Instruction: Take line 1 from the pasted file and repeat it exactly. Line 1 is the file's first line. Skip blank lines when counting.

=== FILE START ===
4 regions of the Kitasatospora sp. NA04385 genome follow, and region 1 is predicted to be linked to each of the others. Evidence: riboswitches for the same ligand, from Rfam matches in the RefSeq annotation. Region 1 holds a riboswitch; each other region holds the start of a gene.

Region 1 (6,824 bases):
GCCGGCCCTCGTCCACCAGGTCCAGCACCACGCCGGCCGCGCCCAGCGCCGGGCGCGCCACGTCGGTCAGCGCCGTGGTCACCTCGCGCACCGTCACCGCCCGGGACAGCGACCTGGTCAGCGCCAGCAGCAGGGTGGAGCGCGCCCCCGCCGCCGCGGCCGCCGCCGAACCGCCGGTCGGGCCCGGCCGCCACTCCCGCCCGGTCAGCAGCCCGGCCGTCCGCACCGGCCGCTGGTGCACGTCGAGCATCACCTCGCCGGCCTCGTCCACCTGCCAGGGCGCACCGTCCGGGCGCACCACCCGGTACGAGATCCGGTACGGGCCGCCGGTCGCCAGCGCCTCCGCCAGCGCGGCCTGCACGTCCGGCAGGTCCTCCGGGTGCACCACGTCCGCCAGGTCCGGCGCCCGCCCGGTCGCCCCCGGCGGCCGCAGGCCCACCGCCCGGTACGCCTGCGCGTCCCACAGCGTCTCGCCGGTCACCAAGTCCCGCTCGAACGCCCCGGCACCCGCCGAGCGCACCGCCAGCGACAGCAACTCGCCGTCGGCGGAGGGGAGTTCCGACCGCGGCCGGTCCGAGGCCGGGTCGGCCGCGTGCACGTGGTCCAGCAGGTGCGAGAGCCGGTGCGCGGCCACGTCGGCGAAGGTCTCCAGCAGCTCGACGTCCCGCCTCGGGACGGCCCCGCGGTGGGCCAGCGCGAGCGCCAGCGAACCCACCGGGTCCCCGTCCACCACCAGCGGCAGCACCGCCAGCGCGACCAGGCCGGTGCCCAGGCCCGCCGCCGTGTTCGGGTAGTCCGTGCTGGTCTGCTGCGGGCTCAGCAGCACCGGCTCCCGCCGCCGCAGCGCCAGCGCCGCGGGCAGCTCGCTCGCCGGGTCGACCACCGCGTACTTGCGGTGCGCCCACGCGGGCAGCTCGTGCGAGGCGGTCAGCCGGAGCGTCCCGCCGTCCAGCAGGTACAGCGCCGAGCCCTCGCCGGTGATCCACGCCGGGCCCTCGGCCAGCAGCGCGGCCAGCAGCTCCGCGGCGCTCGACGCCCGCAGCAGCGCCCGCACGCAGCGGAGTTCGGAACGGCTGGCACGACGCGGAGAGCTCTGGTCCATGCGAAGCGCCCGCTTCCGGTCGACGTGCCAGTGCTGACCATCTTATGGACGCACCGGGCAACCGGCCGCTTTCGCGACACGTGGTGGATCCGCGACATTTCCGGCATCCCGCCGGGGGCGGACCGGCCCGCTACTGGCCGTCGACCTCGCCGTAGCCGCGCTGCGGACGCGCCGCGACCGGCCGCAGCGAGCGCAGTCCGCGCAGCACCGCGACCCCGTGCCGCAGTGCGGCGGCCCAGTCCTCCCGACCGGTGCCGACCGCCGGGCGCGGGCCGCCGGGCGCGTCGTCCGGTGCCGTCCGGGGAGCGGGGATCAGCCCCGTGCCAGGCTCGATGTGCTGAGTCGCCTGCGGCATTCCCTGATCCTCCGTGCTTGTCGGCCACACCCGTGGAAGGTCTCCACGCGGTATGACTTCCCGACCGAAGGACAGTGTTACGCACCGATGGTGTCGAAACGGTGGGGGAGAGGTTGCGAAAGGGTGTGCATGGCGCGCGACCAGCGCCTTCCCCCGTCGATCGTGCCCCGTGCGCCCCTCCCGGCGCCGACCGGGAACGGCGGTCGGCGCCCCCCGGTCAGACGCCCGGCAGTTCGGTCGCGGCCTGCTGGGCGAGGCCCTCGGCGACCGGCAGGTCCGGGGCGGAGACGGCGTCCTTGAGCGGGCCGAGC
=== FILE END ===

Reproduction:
4 regions of the Kitasatospora sp. NA04385 genome follow, and region 1 is predicted to be linked to each of the others. Evidence: riboswitches for the same ligand, from Rfam matches in the RefSeq annotation. Region 1 holds a riboswitch; each other region holds the start of a gene.